Monday, February 27, 2017

Feb 27th – Monkey Business in Sandakan

The island of Borneo is famous around the world for its orang-utans, but for me, its most fascinating creature is the extraordinary-looking Proboscis Monkey. This crazy looking creature has a big pot belly, a bulbous drooping nose (looking like the town drunk), and the males boast a permanent (disconcertingly bright-red) erection. They look like they've had a bad haircut, they appear to have a confused look on their faces, like they're not sure how they got there, and they seem to be permanently grumpy.

In fact, it's impossible not to assign human characteristics to these funky monkeys – you can watch them for hours. On previous occasions, the males have always been insatiably randy, appearing to want to use their permanent state of readiness at every single possibility. But, today they seemed quite subdued in the love-making department – there were quite a lot of us looking on expectantly, so maybe they were camera shy.

Nevertheless, it was just fascinating to watch them interact, squabble, and bound about - these proboscis monkeys may not have been promiscuous monkeys, but they were incredibly entertaining,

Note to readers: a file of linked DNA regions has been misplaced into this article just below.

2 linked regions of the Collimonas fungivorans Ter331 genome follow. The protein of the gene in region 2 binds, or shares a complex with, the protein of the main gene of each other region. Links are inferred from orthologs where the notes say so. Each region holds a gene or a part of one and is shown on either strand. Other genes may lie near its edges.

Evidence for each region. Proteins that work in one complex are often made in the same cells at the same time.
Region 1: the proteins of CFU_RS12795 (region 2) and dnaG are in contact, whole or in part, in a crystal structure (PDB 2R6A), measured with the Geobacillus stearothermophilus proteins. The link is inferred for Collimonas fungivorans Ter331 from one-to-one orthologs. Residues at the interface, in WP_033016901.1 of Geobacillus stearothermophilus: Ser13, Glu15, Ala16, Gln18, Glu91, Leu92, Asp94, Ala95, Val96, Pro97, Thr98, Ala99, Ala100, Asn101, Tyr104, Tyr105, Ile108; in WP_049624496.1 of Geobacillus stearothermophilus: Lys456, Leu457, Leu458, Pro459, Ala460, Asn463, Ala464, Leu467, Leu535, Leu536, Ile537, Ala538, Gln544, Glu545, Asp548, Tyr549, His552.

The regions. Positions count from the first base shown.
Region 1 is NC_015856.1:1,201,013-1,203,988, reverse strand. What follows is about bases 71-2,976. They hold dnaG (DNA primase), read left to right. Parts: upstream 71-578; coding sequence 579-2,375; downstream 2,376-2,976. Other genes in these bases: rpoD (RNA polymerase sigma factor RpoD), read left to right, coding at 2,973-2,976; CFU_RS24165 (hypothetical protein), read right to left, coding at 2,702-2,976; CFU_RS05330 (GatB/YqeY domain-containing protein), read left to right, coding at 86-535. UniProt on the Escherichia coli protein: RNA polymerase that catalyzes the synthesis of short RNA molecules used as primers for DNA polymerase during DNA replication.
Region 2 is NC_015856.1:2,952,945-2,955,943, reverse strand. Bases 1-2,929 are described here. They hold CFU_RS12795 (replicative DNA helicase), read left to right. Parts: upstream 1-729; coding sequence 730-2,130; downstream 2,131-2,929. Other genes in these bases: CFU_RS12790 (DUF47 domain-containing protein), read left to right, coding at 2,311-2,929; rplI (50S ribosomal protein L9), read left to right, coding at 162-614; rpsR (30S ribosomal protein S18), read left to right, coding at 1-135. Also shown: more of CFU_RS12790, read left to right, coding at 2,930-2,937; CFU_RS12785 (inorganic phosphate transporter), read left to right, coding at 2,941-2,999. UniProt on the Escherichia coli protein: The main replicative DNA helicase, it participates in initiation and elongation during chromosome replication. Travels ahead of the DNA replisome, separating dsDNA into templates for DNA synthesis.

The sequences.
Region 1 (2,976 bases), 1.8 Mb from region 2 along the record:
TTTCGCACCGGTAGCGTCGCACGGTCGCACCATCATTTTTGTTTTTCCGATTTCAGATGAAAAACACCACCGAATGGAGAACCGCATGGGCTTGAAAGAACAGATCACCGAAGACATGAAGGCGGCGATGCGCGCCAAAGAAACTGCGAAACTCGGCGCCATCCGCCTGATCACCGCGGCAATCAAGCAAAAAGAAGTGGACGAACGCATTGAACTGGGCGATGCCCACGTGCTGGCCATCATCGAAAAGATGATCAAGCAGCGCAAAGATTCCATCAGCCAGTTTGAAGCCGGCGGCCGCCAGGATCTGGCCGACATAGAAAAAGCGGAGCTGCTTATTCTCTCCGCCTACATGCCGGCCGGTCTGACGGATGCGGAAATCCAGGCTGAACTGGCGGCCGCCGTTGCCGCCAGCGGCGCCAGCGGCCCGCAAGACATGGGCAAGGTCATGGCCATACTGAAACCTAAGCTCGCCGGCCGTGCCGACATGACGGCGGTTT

Before this, we went to the Sepilok Orang-utan Reserve to see man's closest cousin in the wild – or, semi-wild, as these endangered orang-utans are being rehabilitated for possible reintroduction to the wild (or what's left of it in Borneo). We first got to see some youngsters "working out" in their "gym" – swinging around in a kind of play park, as they picked up the skills and dexterity that they'd require in the wild.

Then we went to the feeding platform, where 3 orang-utans (including a mother with a tiny baby) swung down to feed. If this was fewer orang-utans than I've seen in the past, our guide tried to paint it as a positive – in that the other orang-utans are feeding themselves, rather than relying on handouts. The most entertaining aspect was the attempts of the stealthy macaques to steal the orang-utans' food off the platform, while its intended recipients would lazily swat them away like annoying flies.

Borneo's unique natural habitats are increasingly under threat, so it was fabulous to get some opportunities to view some of their wonderful wildlife monkeying around so close up.